The Magnificent North’s infamous story curse watched the star-crossed lovers, who were star-crossed no more, walk out of the ancient cavern.
The curse was relieved they were finally leaving. It had always disliked this cavern—it made for such a dreary setting—and it absolutely loathed the wretched tree that lived here. The curse set fire to any stories that mentioned the accursed tree in an attempt to warn away mortals, but humans could be such foolish creatures.
The curse was glad to see this human girl and her not-quite-human boy were smart enough to walk away from the tree.
The curse supposed the pair would now be on their way to some sort of happily ever after. Usually, the curse would have stopped watching at this point.
Happily ever afters were notoriously boring. They did not make for very good stories, which gave the story curse little to do unless it felt like upending the blissful endings. It didn’t want to do that now. But it did want to find out the answer to one particular question that still remained.
The curse really did hope the two of them would find happily ever after. It wasn’t entirely sure if the not-quite-human-boy deserved it, but the girl with the rose-gold hair definitely did.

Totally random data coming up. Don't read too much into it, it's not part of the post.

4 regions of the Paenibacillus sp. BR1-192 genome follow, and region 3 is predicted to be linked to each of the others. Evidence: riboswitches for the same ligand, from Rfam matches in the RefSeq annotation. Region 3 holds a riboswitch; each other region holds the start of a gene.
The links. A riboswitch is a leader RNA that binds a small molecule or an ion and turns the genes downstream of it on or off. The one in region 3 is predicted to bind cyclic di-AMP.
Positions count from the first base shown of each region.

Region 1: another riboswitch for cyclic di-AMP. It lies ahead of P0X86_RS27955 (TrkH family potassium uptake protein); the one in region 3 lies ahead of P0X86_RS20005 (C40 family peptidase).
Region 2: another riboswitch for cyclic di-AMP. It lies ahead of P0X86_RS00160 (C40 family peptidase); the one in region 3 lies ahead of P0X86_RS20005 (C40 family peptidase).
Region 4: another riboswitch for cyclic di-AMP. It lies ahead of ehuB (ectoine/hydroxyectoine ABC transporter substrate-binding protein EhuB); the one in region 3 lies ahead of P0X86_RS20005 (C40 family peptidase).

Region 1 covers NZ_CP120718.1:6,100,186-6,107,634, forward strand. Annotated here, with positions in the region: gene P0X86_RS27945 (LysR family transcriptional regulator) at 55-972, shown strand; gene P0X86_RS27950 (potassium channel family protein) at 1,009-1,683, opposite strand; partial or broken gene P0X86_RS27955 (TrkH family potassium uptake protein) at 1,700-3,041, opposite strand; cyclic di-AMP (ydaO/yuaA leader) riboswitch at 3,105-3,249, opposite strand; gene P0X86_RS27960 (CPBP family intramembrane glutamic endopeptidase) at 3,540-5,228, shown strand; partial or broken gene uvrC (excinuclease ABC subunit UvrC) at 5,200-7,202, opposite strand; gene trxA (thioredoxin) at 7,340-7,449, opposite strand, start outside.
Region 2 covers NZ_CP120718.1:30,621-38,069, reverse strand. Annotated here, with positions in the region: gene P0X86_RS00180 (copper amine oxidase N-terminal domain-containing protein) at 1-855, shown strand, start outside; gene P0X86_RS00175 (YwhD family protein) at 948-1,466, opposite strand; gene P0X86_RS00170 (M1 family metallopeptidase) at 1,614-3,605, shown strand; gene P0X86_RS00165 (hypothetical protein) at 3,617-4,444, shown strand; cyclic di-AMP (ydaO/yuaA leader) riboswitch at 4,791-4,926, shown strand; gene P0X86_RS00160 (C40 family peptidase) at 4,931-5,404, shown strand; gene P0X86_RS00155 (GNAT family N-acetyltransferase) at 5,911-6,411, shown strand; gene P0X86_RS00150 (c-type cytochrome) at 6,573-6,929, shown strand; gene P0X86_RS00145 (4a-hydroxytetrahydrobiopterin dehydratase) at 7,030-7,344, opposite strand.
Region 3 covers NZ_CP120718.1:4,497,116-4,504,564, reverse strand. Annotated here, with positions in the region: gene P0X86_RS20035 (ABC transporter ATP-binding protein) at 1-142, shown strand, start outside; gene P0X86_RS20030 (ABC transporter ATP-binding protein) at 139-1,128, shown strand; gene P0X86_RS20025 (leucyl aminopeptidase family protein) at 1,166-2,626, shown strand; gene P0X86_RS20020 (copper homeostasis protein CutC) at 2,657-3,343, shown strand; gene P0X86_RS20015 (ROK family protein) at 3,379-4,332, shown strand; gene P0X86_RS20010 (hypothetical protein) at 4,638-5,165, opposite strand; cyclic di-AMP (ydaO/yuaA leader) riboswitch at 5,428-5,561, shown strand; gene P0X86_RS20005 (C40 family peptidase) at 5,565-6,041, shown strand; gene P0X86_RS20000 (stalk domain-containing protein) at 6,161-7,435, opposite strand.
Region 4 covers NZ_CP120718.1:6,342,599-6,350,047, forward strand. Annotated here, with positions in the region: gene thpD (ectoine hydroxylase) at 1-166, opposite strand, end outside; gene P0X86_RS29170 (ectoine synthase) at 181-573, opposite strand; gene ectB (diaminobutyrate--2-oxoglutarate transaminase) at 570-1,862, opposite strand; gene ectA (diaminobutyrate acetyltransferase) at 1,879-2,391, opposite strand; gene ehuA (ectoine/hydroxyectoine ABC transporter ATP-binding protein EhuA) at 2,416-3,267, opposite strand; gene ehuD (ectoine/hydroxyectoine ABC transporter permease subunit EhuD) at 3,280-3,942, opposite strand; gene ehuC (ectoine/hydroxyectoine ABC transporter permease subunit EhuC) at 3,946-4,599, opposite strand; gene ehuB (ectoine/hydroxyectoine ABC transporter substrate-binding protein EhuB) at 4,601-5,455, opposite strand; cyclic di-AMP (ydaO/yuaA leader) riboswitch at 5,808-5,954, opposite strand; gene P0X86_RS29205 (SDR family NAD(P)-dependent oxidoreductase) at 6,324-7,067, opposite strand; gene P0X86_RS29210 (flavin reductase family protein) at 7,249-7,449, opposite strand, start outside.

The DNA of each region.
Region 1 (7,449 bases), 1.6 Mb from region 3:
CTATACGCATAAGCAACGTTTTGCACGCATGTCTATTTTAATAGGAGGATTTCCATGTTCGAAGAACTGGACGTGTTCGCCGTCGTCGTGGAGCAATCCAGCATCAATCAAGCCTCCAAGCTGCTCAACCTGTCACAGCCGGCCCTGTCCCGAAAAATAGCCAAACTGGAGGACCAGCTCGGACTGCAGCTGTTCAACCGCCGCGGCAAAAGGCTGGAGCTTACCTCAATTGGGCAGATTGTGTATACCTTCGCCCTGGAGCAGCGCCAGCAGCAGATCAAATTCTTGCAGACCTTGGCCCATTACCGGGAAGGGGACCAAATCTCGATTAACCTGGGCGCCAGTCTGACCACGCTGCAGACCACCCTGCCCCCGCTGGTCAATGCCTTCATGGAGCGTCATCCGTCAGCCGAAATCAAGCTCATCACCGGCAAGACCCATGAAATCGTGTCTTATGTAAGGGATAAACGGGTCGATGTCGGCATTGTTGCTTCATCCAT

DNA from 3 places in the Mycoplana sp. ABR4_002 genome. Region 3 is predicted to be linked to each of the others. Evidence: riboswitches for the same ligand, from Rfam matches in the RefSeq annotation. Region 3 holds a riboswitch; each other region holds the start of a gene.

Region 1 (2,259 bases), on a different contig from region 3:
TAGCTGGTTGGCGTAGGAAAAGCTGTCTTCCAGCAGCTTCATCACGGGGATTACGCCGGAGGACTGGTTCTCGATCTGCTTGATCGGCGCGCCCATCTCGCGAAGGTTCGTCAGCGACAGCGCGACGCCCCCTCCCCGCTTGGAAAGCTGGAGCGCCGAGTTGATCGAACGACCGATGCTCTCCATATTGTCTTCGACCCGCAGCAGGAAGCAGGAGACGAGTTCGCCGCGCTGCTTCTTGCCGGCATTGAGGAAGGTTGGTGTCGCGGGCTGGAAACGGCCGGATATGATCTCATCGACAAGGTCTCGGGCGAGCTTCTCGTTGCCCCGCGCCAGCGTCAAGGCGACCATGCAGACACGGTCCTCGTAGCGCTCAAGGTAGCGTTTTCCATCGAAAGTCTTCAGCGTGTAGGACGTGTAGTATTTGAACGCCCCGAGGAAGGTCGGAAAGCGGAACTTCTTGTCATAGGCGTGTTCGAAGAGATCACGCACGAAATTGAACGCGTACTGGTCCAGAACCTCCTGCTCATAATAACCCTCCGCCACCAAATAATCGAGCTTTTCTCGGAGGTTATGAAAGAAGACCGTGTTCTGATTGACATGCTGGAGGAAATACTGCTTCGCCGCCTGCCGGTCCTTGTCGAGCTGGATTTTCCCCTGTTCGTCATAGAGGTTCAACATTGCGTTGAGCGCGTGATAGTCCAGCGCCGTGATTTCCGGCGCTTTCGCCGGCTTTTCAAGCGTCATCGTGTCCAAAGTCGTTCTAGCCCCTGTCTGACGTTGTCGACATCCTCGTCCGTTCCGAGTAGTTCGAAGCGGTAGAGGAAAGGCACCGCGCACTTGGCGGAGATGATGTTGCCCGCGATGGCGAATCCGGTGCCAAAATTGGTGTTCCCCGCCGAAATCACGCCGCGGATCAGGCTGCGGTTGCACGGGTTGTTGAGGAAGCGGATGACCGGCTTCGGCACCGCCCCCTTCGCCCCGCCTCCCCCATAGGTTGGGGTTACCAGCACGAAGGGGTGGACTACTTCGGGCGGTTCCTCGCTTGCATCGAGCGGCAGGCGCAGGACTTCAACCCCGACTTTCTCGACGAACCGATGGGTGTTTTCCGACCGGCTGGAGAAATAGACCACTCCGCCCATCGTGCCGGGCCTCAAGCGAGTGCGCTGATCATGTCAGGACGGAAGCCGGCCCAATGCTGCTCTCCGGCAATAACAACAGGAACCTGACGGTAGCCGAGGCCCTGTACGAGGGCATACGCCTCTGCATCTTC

She looked up at her not-quite-human-boy adoringly, despite the bruises, cuts, and blood spattered on his person.
“I still have one question,” she said.
It watched as the not-quite-human-boy raised an offended brow. “You only have one?”
“No—I actually have far more.” She worried her lip between her white teeth.
Something shifted in the not-quite-human’s eyes; he looked as if he wanted to take her lip between his teeth as well. “You can ask me whatever you want, Little Fox.”
“You said I could ask whatever I wanted.”
The not-quite-human-boy’s eyes turned teasing, sparking with little flecks of silver. “I didn’t say that I would answer.”
The girl’s mouth fell into a pout.
The girl’s lashes fluttered with surprise.
The not-quite-human-boy leaned in closer . . .
And the story curse decided to stop watching. It was time to leave these two alone and let them have their ever after.
Other stories were brewing in the Magnificent North.